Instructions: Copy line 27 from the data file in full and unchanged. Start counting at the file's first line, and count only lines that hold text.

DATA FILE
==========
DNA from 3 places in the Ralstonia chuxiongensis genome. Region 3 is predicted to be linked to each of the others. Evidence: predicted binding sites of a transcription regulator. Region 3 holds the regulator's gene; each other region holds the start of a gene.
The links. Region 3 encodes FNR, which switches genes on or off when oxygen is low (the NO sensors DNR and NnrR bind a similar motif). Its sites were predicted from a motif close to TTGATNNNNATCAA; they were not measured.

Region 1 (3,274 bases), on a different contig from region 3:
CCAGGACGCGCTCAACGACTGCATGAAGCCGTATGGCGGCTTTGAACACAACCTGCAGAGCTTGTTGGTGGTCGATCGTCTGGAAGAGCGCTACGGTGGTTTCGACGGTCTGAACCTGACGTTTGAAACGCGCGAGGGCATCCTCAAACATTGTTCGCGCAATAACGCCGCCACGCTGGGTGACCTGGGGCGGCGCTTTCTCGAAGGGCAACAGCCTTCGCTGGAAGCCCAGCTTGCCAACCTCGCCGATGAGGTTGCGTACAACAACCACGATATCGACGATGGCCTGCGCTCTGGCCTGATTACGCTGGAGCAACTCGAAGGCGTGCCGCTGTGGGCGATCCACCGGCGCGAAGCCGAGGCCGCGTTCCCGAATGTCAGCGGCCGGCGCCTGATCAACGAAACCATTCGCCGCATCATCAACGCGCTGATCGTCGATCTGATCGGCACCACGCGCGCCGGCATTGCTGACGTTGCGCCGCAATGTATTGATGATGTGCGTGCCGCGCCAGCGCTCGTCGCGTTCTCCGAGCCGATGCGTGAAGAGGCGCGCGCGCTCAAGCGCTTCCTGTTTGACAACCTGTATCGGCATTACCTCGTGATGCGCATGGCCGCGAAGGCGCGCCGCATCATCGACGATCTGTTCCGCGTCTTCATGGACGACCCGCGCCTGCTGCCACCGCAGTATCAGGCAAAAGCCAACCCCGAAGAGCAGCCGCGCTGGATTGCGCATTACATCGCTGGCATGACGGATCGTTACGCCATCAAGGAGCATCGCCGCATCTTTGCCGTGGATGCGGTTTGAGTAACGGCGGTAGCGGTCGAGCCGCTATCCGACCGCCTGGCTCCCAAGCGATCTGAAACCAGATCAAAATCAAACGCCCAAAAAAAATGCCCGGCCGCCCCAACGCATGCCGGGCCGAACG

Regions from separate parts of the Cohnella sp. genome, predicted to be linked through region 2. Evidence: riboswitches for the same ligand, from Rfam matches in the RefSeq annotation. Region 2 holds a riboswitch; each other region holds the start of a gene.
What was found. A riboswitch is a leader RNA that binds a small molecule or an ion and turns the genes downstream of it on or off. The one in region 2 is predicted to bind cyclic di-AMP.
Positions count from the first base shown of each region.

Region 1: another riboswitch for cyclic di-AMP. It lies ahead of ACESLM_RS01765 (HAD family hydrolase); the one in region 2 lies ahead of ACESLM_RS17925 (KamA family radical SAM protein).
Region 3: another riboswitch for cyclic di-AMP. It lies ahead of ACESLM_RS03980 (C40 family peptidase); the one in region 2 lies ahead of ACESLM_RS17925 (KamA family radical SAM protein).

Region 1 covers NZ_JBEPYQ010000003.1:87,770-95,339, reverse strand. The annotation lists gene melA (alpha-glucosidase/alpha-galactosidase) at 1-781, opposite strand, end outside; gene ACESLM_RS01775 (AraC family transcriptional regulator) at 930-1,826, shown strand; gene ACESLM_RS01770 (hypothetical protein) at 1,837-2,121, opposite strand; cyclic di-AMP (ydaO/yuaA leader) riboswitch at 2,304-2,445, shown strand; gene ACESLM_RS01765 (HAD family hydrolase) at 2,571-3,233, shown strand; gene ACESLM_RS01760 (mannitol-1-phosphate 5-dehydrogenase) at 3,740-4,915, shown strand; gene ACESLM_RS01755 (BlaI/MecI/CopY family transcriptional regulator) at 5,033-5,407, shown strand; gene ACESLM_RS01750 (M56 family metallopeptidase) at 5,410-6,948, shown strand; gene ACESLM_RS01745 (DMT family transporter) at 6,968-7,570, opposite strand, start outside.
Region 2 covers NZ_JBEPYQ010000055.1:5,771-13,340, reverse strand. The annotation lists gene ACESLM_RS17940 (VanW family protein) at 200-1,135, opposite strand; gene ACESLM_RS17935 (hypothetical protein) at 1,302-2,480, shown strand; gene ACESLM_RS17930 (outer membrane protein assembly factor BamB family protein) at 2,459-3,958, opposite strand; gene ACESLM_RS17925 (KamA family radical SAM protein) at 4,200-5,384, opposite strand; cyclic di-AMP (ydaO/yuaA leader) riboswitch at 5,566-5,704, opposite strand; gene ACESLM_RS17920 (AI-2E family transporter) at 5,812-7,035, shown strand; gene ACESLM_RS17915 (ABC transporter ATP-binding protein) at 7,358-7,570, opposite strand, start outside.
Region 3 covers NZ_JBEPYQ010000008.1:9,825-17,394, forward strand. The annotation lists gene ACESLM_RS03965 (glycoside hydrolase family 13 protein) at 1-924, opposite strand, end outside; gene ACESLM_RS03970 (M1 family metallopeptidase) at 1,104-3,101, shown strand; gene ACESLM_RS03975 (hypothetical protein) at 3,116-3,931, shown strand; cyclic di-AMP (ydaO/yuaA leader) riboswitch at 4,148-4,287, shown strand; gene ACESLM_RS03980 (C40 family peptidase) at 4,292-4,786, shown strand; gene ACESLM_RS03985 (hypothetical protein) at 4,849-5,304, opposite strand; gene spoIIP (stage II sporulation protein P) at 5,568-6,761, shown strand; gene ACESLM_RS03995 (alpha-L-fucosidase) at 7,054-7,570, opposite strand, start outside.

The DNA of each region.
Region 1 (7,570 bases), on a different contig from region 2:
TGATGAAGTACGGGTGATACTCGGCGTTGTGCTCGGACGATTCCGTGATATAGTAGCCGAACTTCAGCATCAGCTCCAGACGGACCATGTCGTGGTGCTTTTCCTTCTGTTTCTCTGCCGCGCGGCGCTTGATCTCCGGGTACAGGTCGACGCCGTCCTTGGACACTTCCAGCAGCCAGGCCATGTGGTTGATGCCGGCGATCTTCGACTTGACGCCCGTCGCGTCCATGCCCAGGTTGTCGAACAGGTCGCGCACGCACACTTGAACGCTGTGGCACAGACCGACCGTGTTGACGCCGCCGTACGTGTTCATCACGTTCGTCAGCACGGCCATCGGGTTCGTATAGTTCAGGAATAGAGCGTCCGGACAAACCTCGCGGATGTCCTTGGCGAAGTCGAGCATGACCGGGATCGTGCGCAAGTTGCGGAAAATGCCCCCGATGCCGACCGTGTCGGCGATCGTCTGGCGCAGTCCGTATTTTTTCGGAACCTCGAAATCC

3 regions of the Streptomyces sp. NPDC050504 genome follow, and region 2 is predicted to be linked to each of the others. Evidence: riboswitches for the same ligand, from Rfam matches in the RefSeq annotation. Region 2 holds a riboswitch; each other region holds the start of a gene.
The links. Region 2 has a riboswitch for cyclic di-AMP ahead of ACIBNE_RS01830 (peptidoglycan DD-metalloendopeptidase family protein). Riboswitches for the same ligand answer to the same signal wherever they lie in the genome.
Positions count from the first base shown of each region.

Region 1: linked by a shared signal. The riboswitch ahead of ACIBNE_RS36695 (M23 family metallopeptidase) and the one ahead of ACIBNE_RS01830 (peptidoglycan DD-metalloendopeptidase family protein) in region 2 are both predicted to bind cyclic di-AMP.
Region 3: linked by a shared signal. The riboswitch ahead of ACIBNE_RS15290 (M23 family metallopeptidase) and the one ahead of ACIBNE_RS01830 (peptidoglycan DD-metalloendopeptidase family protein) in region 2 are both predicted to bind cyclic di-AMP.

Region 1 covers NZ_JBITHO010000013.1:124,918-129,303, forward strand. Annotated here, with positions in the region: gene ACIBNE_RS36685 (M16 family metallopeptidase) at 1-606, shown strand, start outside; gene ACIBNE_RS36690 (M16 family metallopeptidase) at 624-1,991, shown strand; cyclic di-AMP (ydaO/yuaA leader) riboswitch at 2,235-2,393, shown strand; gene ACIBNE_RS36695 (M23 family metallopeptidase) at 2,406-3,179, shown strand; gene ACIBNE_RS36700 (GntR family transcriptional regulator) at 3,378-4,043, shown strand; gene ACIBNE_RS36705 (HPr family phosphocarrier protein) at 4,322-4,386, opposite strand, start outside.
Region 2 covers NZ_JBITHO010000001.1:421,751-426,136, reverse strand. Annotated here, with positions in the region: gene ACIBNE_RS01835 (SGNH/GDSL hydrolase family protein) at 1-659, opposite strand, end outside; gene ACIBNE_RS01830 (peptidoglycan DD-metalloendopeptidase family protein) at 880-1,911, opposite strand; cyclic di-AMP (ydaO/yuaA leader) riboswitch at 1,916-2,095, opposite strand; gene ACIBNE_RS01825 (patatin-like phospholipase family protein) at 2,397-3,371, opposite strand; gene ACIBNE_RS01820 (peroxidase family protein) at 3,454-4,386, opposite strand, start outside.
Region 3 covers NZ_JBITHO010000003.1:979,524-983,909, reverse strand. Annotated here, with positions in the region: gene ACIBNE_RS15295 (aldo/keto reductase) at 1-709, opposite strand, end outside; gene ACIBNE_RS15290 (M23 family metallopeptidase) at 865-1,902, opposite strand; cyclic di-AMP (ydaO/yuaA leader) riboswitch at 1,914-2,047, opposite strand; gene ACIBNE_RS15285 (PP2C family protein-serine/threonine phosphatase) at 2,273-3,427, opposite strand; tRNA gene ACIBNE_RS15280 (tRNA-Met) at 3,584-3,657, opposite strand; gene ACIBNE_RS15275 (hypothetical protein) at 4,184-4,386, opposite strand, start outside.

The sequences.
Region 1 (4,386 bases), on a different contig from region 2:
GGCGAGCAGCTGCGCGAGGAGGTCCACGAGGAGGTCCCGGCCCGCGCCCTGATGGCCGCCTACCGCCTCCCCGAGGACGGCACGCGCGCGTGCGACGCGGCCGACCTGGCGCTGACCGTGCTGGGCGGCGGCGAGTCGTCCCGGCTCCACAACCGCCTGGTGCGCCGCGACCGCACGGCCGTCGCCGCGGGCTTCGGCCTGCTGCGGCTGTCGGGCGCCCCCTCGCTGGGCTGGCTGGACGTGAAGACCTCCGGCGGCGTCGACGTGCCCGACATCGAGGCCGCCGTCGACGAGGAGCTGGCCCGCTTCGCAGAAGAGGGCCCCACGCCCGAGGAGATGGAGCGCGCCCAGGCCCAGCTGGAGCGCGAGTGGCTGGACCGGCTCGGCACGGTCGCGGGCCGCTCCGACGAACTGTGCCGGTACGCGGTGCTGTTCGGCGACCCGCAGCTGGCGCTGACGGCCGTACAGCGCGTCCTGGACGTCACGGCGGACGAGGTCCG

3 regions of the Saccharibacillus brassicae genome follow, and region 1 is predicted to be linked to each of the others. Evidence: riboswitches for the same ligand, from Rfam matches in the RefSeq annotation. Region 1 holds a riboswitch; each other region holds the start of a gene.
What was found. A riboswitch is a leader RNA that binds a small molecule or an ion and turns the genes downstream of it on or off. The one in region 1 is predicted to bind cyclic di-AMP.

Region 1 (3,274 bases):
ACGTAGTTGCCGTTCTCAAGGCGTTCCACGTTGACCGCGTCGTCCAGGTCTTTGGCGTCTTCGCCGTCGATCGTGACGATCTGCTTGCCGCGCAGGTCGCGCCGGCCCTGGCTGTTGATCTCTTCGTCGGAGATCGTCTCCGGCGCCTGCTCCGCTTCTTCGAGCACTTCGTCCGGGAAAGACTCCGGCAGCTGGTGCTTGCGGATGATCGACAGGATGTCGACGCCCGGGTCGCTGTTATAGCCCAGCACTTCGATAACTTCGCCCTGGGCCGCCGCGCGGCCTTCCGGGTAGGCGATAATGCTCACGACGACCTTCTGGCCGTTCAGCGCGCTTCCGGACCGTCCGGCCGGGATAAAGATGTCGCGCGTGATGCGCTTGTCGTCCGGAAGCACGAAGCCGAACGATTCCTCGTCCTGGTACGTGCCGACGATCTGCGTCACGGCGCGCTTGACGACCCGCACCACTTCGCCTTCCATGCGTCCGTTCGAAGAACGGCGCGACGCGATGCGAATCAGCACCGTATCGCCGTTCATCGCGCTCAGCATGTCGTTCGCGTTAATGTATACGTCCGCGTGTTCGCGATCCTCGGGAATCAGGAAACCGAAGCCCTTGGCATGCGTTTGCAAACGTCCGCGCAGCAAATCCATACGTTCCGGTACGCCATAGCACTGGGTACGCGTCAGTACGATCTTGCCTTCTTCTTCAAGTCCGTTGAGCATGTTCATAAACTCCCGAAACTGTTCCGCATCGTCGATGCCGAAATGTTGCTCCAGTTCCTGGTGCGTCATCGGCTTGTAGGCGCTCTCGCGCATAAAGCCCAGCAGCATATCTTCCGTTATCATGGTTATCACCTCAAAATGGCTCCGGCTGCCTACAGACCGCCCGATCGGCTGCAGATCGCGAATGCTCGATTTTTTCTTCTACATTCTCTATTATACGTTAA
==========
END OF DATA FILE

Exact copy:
3 regions of the Saccharibacillus brassicae genome follow, and region 1 is predicted to be linked to each of the others. Evidence: riboswitches for the same ligand, from Rfam matches in the RefSeq annotation. Region 1 holds a riboswitch; each other region holds the start of a gene.